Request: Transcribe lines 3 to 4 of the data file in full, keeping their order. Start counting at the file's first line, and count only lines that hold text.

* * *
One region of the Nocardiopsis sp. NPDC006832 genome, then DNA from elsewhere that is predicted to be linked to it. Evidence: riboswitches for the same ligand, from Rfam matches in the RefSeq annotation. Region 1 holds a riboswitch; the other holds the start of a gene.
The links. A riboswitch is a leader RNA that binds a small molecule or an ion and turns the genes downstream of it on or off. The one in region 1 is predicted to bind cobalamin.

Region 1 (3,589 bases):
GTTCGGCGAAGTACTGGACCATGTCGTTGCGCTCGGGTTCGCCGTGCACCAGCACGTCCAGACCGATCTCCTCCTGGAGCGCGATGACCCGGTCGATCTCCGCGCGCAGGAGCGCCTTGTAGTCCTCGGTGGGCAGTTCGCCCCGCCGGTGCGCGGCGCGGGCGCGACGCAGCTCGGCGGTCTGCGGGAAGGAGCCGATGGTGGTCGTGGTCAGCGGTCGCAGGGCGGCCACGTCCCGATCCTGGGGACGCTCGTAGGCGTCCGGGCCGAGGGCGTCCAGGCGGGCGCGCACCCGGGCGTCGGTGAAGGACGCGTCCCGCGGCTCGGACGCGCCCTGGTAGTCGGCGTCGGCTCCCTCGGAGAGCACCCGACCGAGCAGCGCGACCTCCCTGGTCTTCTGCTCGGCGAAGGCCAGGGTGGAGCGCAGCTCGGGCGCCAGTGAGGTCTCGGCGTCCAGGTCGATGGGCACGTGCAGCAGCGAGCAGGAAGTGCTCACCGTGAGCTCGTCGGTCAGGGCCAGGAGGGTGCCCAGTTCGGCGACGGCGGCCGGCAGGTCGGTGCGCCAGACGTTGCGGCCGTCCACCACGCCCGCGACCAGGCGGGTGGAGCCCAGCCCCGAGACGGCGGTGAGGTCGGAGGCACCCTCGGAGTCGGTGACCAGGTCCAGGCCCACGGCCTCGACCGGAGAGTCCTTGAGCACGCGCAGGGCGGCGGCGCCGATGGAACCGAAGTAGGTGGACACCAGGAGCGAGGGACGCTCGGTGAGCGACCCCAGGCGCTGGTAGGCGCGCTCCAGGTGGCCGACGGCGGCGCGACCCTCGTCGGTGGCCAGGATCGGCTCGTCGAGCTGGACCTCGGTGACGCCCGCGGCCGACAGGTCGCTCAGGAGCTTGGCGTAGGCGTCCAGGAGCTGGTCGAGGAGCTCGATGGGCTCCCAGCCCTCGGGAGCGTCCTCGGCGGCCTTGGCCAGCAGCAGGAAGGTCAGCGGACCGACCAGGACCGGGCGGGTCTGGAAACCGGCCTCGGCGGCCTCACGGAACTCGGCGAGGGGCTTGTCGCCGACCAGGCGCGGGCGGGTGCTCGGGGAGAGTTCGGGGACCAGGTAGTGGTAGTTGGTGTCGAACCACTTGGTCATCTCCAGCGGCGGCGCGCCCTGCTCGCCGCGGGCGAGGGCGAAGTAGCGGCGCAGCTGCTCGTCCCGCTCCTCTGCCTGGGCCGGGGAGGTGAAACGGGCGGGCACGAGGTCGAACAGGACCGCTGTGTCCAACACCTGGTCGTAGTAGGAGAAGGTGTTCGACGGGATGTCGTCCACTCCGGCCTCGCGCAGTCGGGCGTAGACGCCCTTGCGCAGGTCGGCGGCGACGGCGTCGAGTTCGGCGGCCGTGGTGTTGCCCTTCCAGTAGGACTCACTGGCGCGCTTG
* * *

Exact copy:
Region 1 (3,589 bases):
GTTCGGCGAAGTACTGGACCATGTCGTTGCGCTCGGGTTCGCCGTGCACCAGCACGTCCAGACCGATCTCCTCCTGGAGCGCGATGACCCGGTCGATCTCCGCGCGCAGGAGCGCCTTGTAGTCCTCGGTGGGCAGTTCGCCCCGCCGGTGCGCGGCGCGGGCGCGACGCAGCTCGGCGGTCTGCGGGAAGGAGCCGATGGTGGTCGTGGTCAGCGGTCGCAGGGCGGCCACGTCCCGATCCTGGGGACGCTCGTAGGCGTCCGGGCCGAGGGCGTCCAGGCGGGCGCGCACCCGGGCGTCGGTGAAGGACGCGTCCCGCGGCTCGGACGCGCCCTGGTAGTCGGCGTCGGCTCCCTCGGAGAGCACCCGACCGAGCAGCGCGACCTCCCTGGTCTTCTGCTCGGCGAAGGCCAGGGTGGAGCGCAGCTCGGGCGCCAGTGAGGTCTCGGCGTCCAGGTCGATGGGCACGTGCAGCAGCGAGCAGGAAGTGCTCACCGTGAGCTCGTCGGTCAGGGCCAGGAGGGTGCCCAGTTCGGCGACGGCGGCCGGCAGGTCGGTGCGCCAGACGTTGCGGCCGTCCACCACGCCCGCGACCAGGCGGGTGGAGCCCAGCCCCGAGACGGCGGTGAGGTCGGAGGCACCCTCGGAGTCGGTGACCAGGTCCAGGCCCACGGCCTCGACCGGAGAGTCCTTGAGCACGCGCAGGGCGGCGGCGCCGATGGAACCGAAGTAGGTGGACACCAGGAGCGAGGGACGCTCGGTGAGCGACCCCAGGCGCTGGTAGGCGCGCTCCAGGTGGCCGACGGCGGCGCGACCCTCGTCGGTGGCCAGGATCGGCTCGTCGAGCTGGACCTCGGTGACGCCCGCGGCCGACAGGTCGCTCAGGAGCTTGGCGTAGGCGTCCAGGAGCTGGTCGAGGAGCTCGATGGGCTCCCAGCCCTCGGGAGCGTCCTCGGCGGCCTTGGCCAGCAGCAGGAAGGTCAGCGGACCGACCAGGACCGGGCGGGTCTGGAAACCGGCCTCGGCGGCCTCACGGAACTCGGCGAGGGGCTTGTCGCCGACCAGGCGCGGGCGGGTGCTCGGGGAGAGTTCGGGGACCAGGTAGTGGTAGTTGGTGTCGAACCACTTGGTCATCTCCAGCGGCGGCGCGCCCTGCTCGCCGCGGGCGAGGGCGAAGTAGCGGCGCAGCTGCTCGTCCCGCTCCTCTGCCTGGGCCGGGGAGGTGAAACGGGCGGGCACGAGGTCGAACAGGACCGCTGTGTCCAACACCTGGTCGTAGTAGGAGAAGGTGTTCGACGGGATGTCGTCCACTCCGGCCTCGCGCAGTCGGGCGTAGACGCCCTTGCGCAGGTCGGCGGCGACGGCGTCGAGTTCGGCGGCCGTGGTGTTGCCCTTCCAGTAGGACTCACTGGCGCGCTTG